- The optimum storage conditions for dried figs are at temperatures of 5-10 °C and relative humidity less than 65%. Therefore, cold storage is recommended.
- Dried figs are fumigated, stored, sized, washed, cleaned, sorted and packed in processing units. Among these processes, removal of aflatoxin-contaminated figs, storage and package material may exert the major impact on aflatoxin levels of the final products. Processed figs must be treated to prevent storage pest with a method allowed in the legislation of each country for the intended use.
- Dried fig lots entering into the processing plant must be sampled and analyzed as an initial screening for quality moisture content and ratio of bright greenish yellow fluorescent (BGYF) figs. Dried figs contaminated with aflatoxins can have a correlation with BGYF under long wave (360 nm) UV light. BGYF may occur on the outer skin but also inside the fruit cavity; the ratio being dependent on the fruit characteristics and on prevalence of vectors. Dried figs fruits are examined under long wave UV light and the fluorescent ones are removed to obtain a lower aflatoxin content of the lot. Work conditions such as the length of working, break intervals, the aeration and cleanliness of the room, should provide worker safety and product safety.
- Contaminated figs must be separated, labelled and then destroyed in an appropriate manner in order to prevent their entry into the food chain and further risk of environmental pollution.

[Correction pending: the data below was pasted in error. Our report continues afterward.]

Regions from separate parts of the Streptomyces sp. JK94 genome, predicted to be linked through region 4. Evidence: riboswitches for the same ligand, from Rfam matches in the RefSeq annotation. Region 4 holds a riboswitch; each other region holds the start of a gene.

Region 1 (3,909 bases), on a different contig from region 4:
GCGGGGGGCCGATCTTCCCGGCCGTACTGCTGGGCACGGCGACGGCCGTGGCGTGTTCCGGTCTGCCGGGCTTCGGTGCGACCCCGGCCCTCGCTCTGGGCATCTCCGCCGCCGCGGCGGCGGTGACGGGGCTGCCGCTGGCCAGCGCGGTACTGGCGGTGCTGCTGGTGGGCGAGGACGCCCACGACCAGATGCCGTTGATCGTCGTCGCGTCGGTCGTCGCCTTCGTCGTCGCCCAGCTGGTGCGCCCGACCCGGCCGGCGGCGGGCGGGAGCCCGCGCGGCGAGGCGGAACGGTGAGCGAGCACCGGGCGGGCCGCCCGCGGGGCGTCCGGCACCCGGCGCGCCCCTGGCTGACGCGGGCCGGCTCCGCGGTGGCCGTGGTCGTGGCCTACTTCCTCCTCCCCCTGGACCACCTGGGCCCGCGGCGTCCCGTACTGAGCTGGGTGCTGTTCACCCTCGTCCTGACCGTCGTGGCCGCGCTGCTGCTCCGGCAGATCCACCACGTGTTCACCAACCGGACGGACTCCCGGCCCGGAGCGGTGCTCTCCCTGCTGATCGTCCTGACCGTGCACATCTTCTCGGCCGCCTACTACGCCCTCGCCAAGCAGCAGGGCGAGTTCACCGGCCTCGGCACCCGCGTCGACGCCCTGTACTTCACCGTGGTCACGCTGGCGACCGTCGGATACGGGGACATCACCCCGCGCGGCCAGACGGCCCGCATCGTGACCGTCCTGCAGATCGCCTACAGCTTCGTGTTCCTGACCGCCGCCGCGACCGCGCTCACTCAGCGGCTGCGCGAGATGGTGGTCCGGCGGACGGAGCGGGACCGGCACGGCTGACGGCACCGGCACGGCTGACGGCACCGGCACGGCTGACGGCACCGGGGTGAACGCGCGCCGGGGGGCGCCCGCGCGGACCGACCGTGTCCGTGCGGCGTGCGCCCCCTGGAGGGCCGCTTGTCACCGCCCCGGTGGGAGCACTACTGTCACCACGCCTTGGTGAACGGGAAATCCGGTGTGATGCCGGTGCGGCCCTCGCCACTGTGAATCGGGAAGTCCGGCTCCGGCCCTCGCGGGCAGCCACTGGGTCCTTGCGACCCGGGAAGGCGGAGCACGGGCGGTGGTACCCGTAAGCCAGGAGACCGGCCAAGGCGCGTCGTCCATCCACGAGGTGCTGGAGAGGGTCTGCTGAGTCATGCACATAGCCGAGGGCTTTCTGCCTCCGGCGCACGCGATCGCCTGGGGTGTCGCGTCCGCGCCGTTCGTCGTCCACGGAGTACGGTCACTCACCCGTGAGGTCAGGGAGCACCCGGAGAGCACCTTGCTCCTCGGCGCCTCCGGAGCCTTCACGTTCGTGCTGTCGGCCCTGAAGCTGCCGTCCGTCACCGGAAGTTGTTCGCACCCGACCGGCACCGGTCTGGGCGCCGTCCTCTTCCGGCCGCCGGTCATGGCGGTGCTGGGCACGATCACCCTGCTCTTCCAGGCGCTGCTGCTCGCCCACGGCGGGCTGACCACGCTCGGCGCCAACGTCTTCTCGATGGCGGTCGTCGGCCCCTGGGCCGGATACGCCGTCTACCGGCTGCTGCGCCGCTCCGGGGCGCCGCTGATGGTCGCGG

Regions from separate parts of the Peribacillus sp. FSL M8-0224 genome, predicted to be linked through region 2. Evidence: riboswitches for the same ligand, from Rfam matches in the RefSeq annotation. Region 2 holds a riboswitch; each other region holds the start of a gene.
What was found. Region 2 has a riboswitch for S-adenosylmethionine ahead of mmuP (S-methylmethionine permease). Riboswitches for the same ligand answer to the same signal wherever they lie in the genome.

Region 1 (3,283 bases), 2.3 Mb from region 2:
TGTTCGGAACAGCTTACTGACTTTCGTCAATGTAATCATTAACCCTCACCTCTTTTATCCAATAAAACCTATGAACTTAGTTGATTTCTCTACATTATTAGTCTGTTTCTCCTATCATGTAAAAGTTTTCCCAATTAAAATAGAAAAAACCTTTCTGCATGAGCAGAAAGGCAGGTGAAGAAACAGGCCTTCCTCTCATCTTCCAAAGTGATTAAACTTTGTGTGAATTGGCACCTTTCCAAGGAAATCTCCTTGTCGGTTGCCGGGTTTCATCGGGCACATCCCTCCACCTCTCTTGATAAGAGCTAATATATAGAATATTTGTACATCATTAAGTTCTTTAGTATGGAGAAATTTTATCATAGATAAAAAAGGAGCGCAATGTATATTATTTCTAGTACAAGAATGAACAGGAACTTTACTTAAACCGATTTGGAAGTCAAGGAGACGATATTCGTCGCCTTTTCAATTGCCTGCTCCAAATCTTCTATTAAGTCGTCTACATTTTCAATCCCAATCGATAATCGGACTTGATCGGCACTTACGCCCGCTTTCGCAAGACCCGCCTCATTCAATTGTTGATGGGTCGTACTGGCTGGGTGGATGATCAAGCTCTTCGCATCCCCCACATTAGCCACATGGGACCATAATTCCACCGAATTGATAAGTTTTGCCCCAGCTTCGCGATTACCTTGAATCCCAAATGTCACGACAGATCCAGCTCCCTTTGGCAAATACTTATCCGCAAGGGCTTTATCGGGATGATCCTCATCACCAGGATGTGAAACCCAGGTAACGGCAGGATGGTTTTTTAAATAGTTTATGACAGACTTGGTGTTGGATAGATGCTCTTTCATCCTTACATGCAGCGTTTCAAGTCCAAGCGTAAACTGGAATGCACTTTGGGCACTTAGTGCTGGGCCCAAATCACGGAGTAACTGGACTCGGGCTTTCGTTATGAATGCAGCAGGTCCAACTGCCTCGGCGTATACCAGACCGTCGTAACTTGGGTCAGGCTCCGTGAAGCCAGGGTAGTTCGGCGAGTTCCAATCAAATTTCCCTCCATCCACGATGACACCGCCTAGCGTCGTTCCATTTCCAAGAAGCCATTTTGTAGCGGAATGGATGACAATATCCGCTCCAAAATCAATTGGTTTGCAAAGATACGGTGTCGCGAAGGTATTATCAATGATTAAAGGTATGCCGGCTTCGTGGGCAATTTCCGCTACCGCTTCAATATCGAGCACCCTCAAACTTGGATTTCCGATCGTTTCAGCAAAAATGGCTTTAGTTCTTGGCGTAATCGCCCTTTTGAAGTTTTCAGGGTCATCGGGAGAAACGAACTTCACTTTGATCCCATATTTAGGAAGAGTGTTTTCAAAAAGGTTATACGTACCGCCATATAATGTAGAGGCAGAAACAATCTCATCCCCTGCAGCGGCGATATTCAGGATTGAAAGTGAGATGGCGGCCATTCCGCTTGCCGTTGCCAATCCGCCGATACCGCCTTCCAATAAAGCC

- The moisture content and water activity level of dried fig fruits must be below the critical level (moisture content can be set at 24% and water activity of less than 0.65). Higher levels may trigger fungal growth and toxin formation. Higher water activity levels may trigger aflatoxin formation in areas of high temperature storage at the processing plant or at retail level especially in moisture tight packaging material.
- Dried figs are washed if demanded by the buyer. The water temperature and the duration of washing should be arranged according to the moisture content of the figs in order to avoid the elevation of the initial moisture content of fruits to critical levels. In case the moisture and water activity levels are increased, a second drying step must be integrated in the process. The water should have the specifications of drinking water.
- Good storage practices must be applied at the processing plant and should be kept at this standard until the product reaches the consumer (see section 3.8).
- All equipment, machinery and the infrastructure at the processing plant should not constitute hazard to health, and good working conditions should be provided to avoid contamination of figs.
- These recommendations are based on current knowledge and can be updated according to the research to be pursued. Preventive measures are essentially carried out in fig orchards and precautions or treatments undertaken at the processing stage are solely corrective measures to prevent any aflatoxin formation.